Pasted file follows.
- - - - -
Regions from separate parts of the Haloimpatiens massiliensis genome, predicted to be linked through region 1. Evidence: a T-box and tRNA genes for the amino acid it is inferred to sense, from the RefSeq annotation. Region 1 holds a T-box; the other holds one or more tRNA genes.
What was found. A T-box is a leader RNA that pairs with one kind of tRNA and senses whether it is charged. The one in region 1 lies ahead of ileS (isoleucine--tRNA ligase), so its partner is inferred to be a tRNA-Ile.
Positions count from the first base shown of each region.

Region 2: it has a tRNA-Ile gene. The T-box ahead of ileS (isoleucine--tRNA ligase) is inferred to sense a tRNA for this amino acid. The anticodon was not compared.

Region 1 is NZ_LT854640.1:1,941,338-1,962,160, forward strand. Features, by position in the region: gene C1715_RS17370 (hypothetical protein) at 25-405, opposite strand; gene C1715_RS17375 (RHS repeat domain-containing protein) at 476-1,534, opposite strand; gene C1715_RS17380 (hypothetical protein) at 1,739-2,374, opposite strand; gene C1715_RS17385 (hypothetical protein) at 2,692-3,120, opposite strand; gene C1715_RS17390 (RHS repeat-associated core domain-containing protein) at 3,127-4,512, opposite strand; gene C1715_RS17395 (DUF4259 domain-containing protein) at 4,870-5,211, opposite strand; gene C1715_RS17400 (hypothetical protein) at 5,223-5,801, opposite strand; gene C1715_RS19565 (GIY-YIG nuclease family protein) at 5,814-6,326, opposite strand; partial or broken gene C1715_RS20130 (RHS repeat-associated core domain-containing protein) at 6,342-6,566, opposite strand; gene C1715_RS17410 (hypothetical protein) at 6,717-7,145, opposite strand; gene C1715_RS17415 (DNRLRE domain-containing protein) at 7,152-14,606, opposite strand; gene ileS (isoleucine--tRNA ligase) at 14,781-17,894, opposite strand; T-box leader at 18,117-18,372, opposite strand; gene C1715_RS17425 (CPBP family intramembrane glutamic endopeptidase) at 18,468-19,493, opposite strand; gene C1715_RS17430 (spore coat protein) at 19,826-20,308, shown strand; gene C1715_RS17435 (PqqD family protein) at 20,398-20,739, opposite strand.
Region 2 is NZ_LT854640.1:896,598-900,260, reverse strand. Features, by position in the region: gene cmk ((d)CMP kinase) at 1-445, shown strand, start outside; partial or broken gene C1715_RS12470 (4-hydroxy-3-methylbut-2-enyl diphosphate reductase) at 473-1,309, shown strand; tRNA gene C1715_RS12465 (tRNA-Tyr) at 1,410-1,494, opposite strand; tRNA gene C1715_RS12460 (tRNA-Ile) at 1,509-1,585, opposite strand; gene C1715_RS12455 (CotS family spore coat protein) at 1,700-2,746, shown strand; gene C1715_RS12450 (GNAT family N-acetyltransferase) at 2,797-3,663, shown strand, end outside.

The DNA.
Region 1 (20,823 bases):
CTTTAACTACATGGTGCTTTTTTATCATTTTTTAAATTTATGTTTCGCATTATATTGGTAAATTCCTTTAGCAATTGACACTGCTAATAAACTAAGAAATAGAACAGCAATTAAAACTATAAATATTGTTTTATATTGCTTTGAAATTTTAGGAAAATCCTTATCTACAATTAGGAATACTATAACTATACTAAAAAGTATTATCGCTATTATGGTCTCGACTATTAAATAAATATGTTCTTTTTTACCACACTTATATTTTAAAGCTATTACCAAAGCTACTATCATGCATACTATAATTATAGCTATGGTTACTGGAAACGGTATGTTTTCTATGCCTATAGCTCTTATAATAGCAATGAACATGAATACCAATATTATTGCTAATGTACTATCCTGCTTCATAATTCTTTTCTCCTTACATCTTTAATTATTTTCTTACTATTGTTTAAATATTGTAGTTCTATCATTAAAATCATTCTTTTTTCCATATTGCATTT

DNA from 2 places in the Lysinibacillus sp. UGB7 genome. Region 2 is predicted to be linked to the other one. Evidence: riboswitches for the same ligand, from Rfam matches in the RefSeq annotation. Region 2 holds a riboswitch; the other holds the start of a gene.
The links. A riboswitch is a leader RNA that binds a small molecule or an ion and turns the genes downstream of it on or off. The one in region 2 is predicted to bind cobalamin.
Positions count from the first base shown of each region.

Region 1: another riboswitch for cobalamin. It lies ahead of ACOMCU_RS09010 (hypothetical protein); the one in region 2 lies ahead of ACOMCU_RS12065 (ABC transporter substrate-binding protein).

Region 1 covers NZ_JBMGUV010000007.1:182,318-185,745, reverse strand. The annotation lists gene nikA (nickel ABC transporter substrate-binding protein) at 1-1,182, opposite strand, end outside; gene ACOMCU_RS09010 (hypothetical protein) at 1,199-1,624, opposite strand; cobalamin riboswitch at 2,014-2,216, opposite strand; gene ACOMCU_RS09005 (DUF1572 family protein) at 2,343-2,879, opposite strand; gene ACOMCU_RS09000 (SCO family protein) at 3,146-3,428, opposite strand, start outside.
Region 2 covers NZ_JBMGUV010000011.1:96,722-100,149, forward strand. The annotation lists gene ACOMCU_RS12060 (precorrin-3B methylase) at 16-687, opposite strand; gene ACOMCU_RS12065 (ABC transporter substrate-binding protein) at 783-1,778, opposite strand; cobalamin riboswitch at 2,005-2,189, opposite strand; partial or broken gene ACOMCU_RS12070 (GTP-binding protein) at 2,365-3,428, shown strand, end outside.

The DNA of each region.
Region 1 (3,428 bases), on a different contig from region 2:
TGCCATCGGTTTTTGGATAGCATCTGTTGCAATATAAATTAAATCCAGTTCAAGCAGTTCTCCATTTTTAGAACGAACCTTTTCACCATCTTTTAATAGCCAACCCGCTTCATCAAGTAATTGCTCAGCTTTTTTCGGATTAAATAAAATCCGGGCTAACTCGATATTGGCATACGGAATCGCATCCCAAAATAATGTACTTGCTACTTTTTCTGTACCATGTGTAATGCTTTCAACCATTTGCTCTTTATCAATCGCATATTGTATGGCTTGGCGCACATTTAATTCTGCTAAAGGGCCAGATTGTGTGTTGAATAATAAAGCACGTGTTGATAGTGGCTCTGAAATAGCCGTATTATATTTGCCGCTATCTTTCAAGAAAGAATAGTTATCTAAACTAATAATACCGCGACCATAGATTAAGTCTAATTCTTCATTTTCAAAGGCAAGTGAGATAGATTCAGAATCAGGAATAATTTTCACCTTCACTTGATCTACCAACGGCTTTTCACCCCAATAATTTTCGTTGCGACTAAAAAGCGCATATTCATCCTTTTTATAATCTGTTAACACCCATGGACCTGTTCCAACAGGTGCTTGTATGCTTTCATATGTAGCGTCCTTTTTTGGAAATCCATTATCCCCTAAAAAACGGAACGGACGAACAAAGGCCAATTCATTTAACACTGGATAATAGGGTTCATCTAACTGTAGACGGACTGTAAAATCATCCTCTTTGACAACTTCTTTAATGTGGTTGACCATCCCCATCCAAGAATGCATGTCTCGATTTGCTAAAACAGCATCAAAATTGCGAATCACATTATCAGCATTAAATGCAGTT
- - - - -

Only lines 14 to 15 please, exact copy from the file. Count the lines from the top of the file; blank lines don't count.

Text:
Region 1 covers NZ_JBMGUV010000007.1:182,318-185,745, reverse strand. The annotation lists gene nikA (nickel ABC transporter substrate-binding protein) at 1-1,182, opposite strand, end outside; gene ACOMCU_RS09010 (hypothetical protein) at 1,199-1,624, opposite strand; cobalamin riboswitch at 2,014-2,216, opposite strand; gene ACOMCU_RS09005 (DUF1572 family protein) at 2,343-2,879, opposite strand; gene ACOMCU_RS09000 (SCO family protein) at 3,146-3,428, opposite strand, start outside.
Region 2 covers NZ_JBMGUV010000011.1:96,722-100,149, forward strand. The annotation lists gene ACOMCU_RS12060 (precorrin-3B methylase) at 16-687, opposite strand; gene ACOMCU_RS12065 (ABC transporter substrate-binding protein) at 783-1,778, opposite strand; cobalamin riboswitch at 2,005-2,189, opposite strand; partial or broken gene ACOMCU_RS12070 (GTP-binding protein) at 2,365-3,428, shown strand, end outside.